Therefore, greater conceptual rigor and institutional seriousness of organisms like the National Human Rights Commission would be hoped for before the natural proliferation of community self-defenses for supposedly “breaking the state of law,” when to all appearances it has been the State that systematically has violated it through the practices of forced disappearances, extrajudicial executions, torture, corruption-penetration by organized crime of all the spheres of public power and the total inability on the part of the authorities to guaranty public security and the administration of justice.

What is also grave is the State’s pretention of submitting organisms like the CRAC-PC to governmental control, through laws and regulations that subvert the mandate of the assembly, to make official what is a service and break the very essence of the normative community systems.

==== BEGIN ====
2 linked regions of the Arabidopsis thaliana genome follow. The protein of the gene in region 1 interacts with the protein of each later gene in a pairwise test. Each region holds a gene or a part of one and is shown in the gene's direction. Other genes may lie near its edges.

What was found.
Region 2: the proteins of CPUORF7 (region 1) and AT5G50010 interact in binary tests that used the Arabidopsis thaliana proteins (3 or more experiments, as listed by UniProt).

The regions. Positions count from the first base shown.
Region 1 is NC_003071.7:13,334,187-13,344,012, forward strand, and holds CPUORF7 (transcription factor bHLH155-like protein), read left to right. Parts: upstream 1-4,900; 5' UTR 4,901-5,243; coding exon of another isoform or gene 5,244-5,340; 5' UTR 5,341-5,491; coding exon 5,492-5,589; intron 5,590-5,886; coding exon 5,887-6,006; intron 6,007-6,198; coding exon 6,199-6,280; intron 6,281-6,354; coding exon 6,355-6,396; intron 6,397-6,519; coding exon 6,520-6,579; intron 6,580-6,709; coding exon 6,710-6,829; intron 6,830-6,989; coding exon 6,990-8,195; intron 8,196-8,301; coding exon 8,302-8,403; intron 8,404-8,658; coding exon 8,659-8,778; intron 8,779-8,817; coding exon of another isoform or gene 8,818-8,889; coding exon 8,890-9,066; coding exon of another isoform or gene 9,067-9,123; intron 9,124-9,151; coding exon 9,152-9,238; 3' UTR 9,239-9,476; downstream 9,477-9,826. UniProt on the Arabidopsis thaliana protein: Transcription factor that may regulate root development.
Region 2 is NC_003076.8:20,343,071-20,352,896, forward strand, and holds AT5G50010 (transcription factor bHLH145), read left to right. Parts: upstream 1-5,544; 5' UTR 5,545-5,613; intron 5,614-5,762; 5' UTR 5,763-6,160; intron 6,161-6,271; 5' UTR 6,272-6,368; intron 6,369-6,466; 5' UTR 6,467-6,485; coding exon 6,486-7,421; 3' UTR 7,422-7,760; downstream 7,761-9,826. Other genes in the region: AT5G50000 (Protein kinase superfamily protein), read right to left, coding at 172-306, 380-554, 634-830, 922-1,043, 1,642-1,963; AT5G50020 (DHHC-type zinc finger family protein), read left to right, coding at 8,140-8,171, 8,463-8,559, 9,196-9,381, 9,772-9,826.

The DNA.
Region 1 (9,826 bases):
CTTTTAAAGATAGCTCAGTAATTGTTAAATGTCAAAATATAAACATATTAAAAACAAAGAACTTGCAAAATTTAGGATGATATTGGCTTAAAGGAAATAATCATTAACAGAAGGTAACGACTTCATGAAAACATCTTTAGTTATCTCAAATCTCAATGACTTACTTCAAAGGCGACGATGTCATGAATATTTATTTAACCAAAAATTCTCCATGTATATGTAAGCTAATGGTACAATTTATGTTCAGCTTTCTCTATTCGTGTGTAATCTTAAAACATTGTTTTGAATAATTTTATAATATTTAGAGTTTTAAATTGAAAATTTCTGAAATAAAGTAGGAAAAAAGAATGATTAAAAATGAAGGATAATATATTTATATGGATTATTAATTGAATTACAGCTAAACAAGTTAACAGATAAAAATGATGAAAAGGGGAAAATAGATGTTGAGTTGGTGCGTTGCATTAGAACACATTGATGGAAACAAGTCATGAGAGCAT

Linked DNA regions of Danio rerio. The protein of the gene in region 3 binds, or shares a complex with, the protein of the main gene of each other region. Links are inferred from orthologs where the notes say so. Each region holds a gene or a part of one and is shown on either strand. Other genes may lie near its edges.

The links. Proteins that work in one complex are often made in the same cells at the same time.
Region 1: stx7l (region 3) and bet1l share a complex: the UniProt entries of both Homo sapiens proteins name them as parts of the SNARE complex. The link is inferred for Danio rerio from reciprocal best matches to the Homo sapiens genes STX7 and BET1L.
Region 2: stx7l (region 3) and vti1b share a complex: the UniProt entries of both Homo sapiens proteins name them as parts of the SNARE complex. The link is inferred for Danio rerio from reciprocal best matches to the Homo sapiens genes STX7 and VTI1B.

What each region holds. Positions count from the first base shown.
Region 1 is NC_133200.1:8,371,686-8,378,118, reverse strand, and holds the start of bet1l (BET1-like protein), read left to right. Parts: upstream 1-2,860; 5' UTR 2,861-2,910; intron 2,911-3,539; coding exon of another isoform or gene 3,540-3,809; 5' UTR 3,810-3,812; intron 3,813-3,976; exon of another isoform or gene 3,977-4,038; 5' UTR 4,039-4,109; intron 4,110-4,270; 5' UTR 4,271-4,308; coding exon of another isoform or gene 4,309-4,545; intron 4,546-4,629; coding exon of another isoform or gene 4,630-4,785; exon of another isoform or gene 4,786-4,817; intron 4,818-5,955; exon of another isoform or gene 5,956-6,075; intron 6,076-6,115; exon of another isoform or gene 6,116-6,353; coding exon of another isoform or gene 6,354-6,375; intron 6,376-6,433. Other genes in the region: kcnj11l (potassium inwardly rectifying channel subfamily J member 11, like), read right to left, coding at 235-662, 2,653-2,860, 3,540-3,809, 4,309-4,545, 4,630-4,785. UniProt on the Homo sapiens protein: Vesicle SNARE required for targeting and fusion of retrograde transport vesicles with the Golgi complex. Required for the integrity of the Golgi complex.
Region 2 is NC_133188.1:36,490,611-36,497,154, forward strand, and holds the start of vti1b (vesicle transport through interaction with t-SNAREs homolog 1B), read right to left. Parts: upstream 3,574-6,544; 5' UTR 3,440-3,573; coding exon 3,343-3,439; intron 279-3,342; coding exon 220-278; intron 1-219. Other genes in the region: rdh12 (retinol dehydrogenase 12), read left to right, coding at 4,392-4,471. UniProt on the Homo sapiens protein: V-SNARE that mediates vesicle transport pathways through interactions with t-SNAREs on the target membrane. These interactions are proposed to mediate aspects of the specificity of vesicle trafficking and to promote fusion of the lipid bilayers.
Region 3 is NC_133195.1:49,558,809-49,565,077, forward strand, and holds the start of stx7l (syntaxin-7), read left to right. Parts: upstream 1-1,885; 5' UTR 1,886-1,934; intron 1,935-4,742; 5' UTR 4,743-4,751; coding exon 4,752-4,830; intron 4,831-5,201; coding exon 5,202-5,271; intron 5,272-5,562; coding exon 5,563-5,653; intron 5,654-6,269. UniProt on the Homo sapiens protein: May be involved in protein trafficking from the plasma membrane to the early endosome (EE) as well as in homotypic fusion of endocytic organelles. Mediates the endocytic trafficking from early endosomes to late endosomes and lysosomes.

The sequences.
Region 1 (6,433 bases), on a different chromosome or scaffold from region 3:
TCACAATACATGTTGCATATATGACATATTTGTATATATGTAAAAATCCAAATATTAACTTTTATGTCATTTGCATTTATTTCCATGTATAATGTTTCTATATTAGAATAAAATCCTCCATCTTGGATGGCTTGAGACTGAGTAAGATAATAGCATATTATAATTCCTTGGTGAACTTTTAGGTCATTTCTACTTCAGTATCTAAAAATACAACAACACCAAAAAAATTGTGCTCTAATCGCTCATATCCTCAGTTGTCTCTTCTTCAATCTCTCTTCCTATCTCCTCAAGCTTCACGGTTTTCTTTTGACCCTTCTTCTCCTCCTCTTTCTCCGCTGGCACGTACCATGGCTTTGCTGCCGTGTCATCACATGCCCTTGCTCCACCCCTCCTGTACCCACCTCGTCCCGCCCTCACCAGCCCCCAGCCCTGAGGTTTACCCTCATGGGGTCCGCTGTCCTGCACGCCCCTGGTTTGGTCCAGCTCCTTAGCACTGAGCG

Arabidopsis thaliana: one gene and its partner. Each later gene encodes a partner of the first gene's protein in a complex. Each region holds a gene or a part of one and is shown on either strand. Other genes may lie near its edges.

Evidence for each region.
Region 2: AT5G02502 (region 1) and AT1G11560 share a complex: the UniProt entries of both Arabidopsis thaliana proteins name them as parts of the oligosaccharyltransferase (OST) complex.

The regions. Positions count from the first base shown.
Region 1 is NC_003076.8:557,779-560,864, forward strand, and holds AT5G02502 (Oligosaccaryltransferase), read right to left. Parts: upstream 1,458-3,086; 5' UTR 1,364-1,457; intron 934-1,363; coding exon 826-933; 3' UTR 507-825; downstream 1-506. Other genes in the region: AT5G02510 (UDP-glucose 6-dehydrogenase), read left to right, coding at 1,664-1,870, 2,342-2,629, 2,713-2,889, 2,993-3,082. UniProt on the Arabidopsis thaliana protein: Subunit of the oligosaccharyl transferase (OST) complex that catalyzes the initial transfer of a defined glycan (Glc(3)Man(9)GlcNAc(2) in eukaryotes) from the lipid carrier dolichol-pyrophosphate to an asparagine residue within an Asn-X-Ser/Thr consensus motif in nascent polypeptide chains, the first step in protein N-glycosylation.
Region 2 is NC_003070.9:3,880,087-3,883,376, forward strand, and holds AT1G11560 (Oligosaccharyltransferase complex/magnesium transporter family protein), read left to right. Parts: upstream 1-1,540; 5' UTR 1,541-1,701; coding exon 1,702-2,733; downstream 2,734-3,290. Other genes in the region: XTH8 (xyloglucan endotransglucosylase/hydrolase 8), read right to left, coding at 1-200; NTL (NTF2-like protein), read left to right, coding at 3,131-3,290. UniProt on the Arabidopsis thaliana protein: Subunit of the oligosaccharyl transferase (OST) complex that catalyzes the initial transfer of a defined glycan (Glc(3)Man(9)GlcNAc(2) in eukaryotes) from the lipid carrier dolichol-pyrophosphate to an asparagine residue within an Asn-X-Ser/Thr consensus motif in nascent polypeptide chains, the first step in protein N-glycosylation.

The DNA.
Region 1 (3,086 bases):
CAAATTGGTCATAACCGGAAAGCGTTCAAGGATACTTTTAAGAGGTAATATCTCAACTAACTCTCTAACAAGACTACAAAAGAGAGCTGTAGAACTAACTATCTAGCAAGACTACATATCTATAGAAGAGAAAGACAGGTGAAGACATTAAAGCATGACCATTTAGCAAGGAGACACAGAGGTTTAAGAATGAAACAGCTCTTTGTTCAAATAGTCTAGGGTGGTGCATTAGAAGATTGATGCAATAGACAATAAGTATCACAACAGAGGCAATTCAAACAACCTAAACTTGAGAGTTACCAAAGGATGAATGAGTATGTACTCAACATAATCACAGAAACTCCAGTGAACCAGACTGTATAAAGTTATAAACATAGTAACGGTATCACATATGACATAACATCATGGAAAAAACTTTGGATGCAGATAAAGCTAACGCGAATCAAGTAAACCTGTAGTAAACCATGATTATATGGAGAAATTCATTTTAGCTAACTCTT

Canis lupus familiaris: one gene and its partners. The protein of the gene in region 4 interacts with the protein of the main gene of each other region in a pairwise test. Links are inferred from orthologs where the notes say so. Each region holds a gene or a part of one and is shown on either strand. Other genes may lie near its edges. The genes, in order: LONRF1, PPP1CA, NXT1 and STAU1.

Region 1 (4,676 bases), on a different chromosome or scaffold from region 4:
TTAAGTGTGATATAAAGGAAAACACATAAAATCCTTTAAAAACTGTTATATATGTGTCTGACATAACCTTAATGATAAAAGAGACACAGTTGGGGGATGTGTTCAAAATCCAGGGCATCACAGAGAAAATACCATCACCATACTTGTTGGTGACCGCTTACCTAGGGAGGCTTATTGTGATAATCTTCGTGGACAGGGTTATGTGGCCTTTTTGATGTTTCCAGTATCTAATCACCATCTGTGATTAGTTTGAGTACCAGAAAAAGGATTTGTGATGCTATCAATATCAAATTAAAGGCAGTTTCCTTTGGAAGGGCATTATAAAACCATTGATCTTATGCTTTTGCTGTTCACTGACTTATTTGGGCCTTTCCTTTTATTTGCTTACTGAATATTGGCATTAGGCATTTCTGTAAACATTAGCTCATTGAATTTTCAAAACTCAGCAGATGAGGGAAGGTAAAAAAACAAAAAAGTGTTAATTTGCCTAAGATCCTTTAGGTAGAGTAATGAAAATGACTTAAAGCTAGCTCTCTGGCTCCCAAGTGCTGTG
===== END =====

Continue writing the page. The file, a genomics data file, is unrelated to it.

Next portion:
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Translator’s Note: [1] Gatopardismo refers to a political situation in which there is apparent political change, but in reality nothing really changes. It literally translates into the brown cat, referring to the African leopard.

Originally Published in Spanish by La Jornada

Translation: Chiapas Support Committee

March 29, 2013

En español: http://www.jornada.unam.mx/2013/03/29/opinion/015a2pol